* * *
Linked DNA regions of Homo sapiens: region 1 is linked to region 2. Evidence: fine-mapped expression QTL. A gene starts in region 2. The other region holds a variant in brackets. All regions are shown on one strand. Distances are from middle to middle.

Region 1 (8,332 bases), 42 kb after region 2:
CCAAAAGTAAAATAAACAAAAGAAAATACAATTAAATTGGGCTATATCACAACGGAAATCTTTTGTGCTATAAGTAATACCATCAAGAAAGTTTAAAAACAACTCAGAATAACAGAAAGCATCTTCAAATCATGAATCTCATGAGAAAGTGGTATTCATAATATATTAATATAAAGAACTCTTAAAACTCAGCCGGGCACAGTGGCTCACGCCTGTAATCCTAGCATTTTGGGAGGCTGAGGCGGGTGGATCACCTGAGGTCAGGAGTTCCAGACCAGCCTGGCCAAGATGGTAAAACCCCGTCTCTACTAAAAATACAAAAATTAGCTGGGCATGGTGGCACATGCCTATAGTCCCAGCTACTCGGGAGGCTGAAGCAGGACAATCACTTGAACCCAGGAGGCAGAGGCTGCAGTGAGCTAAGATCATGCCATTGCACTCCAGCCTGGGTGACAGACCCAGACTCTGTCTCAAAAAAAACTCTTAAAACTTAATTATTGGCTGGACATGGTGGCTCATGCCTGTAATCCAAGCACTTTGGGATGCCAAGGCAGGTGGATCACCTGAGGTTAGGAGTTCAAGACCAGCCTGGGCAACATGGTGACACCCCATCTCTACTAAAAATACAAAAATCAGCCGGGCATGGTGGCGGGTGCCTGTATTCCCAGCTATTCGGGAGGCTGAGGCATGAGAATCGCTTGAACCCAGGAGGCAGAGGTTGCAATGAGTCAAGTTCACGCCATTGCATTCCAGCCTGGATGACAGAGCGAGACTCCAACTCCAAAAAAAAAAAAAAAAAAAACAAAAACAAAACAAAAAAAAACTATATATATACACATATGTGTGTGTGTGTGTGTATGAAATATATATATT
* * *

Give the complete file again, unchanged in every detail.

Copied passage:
Linked DNA regions of Homo sapiens: region 1 is linked to region 2. Evidence: fine-mapped expression QTL. A gene starts in region 2. The other region holds a variant in brackets. All regions are shown on one strand. Distances are from middle to middle.

Region 1 (8,332 bases), 42 kb after region 2:
CCAAAAGTAAAATAAACAAAAGAAAATACAATTAAATTGGGCTATATCACAACGGAAATCTTTTGTGCTATAAGTAATACCATCAAGAAAGTTTAAAAACAACTCAGAATAACAGAAAGCATCTTCAAATCATGAATCTCATGAGAAAGTGGTATTCATAATATATTAATATAAAGAACTCTTAAAACTCAGCCGGGCACAGTGGCTCACGCCTGTAATCCTAGCATTTTGGGAGGCTGAGGCGGGTGGATCACCTGAGGTCAGGAGTTCCAGACCAGCCTGGCCAAGATGGTAAAACCCCGTCTCTACTAAAAATACAAAAATTAGCTGGGCATGGTGGCACATGCCTATAGTCCCAGCTACTCGGGAGGCTGAAGCAGGACAATCACTTGAACCCAGGAGGCAGAGGCTGCAGTGAGCTAAGATCATGCCATTGCACTCCAGCCTGGGTGACAGACCCAGACTCTGTCTCAAAAAAAACTCTTAAAACTTAATTATTGGCTGGACATGGTGGCTCATGCCTGTAATCCAAGCACTTTGGGATGCCAAGGCAGGTGGATCACCTGAGGTTAGGAGTTCAAGACCAGCCTGGGCAACATGGTGACACCCCATCTCTACTAAAAATACAAAAATCAGCCGGGCATGGTGGCGGGTGCCTGTATTCCCAGCTATTCGGGAGGCTGAGGCATGAGAATCGCTTGAACCCAGGAGGCAGAGGTTGCAATGAGTCAAGTTCACGCCATTGCATTCCAGCCTGGATGACAGAGCGAGACTCCAACTCCAAAAAAAAAAAAAAAAAAAACAAAAACAAAACAAAAAAAAACTATATATATACACATATGTGTGTGTGTGTGTGTATGAAATATATATATT